Home | Field studies and notes | Leaf Litter Invertebrates as Food for Small Insectivorous Amphibians and Reptiles – Part 2

Leaf Litter Invertebrates as Food for Small Insectivorous Amphibians and Reptiles – Part 2

Please see Part I of this article for further information.Last time we took a look at the amazing diversity of tiny invertebrates that inhabit leaf litter, and their importance as food for small terrarium animals such as poison frogs, dwarf leaf chameleons, and young frogs, lizards, mantids and scorpions.

Collecting Leaf Litter Invertebrates
As mentioned in Part I of this article, the springtails, ants, mites, millipedes and other creatures inhabiting a single acre of fallen leaves can add up to an astonishing 3 tons in weight! So how do we harvest all of this free food?

A technique borrowed from professional entomologists (insect scientists) works quite well. Simply place a handful of leaf litter into a funnel, suspend the funnel over a jar and position a 100 watt bulb about 6 inches above the leaves. The heat will drive the resident invertebrates down the funnel and into the jar. A damp paper towel placed at the bottom of the collecting jar will assure that the more delicate animals survive.

Using Wild-Caught Invertebrates
Remove potentially dangerous animals such as biting ants and centipedes, and dispense the rest to your poison frogs, baby anoles and other such creatures. Their reactions to this novel food will convince you of its worth – most terrarium animals become noticeably excited and feed ravenously each time they are presented with novel prey species.

Use Petri dishes if you prefer to keep your pets’ meals confined to one area. Springtails, sowbugs and others may colonize the terrarium substrate if allowed to disperse, which is also useful in some cases. You can also place small piles of leaves directly into the terrarium (after checking for dangerous species) – its great fun to watch frogs and other creatures search through them for tasty snacks.

Zoo Experiences
Others far more inventive than I came up with this technique, but I have long championed it in my articles and books…usually without much luck! Even among my zoo co-workers, my pleas fell on deaf (if amused!) ears.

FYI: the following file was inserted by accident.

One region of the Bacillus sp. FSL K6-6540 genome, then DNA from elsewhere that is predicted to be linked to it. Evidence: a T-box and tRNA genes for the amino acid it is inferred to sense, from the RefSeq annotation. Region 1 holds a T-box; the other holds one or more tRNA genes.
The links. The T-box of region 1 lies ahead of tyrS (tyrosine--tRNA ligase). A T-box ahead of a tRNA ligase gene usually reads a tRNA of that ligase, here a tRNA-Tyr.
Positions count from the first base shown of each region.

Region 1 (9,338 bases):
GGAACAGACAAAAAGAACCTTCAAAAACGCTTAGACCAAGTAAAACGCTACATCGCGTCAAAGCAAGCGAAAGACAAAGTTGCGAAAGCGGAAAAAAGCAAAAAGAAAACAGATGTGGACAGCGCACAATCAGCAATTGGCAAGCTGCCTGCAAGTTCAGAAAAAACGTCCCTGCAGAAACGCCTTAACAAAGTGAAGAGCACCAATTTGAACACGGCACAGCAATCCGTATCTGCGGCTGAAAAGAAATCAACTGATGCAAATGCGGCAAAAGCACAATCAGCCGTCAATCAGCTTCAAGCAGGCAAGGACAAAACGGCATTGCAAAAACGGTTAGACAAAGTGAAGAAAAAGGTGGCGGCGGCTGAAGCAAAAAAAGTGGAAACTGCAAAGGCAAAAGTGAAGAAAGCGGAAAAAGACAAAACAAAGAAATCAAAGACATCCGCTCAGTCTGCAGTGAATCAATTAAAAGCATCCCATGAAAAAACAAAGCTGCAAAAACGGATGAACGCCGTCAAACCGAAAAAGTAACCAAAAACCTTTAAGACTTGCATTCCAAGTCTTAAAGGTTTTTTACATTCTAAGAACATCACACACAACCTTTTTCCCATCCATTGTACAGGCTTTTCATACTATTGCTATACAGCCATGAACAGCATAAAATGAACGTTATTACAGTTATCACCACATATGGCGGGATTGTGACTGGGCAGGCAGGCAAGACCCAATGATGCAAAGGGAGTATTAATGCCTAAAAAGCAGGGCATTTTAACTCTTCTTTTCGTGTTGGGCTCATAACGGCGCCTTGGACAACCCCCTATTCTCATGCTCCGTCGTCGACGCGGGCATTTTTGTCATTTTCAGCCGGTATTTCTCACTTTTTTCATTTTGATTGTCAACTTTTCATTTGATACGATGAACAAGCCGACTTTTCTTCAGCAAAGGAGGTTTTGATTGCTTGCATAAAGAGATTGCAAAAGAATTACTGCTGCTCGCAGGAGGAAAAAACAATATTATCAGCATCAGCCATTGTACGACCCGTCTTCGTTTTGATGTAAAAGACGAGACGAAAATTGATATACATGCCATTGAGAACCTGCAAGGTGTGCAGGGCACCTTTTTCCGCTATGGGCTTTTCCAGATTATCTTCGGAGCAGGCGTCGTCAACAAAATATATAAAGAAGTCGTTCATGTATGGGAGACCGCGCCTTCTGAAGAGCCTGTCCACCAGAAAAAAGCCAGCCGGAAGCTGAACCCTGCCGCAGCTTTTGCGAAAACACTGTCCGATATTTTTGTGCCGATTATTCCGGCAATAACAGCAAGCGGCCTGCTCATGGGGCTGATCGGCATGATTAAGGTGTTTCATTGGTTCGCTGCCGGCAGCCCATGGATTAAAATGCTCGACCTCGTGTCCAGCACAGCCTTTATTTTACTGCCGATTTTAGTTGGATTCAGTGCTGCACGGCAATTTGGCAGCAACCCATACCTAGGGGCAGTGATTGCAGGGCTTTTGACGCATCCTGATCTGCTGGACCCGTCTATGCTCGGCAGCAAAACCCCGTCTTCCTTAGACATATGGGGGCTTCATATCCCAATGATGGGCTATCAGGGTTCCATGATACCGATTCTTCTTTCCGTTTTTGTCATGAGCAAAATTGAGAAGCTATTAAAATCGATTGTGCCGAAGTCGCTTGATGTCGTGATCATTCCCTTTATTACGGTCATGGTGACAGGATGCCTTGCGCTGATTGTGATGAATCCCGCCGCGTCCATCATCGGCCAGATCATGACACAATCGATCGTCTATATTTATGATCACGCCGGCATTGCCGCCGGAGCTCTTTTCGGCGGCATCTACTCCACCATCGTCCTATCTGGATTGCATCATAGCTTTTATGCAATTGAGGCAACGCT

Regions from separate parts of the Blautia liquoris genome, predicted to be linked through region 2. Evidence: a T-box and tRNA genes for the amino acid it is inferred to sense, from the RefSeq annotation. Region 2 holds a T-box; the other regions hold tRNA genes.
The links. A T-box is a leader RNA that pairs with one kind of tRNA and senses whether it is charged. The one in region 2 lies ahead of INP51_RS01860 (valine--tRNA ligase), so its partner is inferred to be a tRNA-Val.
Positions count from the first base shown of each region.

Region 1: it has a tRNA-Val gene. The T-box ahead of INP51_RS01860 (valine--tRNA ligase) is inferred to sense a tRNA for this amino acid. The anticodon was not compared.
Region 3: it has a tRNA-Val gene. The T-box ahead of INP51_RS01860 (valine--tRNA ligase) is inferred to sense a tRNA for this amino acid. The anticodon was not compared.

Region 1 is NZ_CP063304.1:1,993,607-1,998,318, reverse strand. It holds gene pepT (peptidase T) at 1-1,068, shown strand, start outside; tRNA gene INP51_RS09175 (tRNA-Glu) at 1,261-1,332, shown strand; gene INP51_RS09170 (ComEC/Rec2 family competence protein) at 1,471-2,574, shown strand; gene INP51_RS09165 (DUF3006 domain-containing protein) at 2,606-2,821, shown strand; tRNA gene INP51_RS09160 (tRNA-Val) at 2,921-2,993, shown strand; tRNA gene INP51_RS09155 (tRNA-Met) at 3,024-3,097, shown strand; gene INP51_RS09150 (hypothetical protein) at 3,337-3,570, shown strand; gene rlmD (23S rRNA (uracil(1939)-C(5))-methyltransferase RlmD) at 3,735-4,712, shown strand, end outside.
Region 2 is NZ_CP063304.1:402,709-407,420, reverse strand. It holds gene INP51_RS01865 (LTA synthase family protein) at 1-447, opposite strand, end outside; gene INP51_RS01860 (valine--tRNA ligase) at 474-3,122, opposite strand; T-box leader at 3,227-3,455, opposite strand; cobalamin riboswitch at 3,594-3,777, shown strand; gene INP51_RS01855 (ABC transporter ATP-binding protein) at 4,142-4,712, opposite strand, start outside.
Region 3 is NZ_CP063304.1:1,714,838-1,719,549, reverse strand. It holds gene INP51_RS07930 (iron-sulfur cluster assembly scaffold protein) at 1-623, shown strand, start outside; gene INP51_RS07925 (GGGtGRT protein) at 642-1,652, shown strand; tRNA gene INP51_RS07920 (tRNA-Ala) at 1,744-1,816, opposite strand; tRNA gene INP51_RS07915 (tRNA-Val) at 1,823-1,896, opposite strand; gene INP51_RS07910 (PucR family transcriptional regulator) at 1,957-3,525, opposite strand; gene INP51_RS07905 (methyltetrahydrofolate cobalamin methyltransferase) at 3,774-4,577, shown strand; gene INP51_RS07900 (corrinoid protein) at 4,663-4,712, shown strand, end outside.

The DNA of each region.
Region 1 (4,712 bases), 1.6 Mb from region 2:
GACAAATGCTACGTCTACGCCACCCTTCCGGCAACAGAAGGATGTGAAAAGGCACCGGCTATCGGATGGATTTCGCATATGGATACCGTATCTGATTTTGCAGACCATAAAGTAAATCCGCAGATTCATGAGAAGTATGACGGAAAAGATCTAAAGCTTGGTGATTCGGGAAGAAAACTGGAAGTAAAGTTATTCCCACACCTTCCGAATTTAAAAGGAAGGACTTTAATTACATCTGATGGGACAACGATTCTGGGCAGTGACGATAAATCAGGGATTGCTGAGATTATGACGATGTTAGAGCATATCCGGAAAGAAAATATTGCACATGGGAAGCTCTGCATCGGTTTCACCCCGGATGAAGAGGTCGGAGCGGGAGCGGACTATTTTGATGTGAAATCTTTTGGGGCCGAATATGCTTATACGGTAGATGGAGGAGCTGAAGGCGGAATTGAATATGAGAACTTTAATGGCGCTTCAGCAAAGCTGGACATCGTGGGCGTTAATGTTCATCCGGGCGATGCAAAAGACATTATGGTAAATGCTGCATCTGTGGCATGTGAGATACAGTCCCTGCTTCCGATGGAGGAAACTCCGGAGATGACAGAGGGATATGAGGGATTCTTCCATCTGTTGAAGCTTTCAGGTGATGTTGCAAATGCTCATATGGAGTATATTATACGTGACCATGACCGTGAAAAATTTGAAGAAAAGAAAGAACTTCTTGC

So, upon touring several zoos in Japan recently I was thrilled to learn that several keepers, after reading about the topic in a book that I wrote some years back (Newts and Salamanders, which for some reason is popular in Japan), tried it out. Their results were so positive that the technique is now a regular part of the husbandry regime in several collections!

Trapping Tiny, Flying Insects
The Zoo Med Bug Napper, a very effective insect trap that I rely upon throughout the warmer months, will attract tiny gnats, moths, beetles and flies along with larger insects. These too make fine foods for your smaller pets.

Further Reading…Meadow Plankton
“Meadow plankton” is a term given to the myriads of insects and other invertebrates that can be gathered by sweeping a net through tall grass in fields and in overgrown areas along roads, farm edges, parks, etc. These creatures can also be fed to smaller reptiles, amphibians and invertebrates. Please look for my future article on this topic.

Until then, a partial species list of insects that might be encountered in a typical temperate zone meadow, along with other information, is available on the website of the Invertebrate Conservation Trust.


About Frank Indiviglio

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Being born with a deep interest in animals might seem unfortunate for a native Bronxite , but my family encouraged my interest and the menagerie that sprung from it. Jobs with pet stores and importers had me caring for a fantastic assortment of reptiles and amphibians. After a detour as a lawyer, I was hired as a Bronx Zoo animal keeper and was soon caring for gharials, goliath frogs, king cobras and everything in-between. Research has taken me in pursuit of anacondas, Orinoco crocodiles and other animals in locales ranging from Venezuela’s llanos to Tortuguero’s beaches. Now, after 20+ years with the Bronx Zoo, I am a consultant for several zoos and museums. I have spent time in Japan, and often exchange ideas with zoologists there. I have written books on salamanders, geckos and other “herps”, discussed reptile-keeping on television and presented papers at conferences. A Master’s Degree in biology has led to teaching opportunities. My work puts me in contact with thousands of hobbyists keeping an array of pets. Without fail, I have learned much from them and hope, dear readers, that you will be generous in sharing your thoughts on this blog and web site. For a complete biography of my experience click here.
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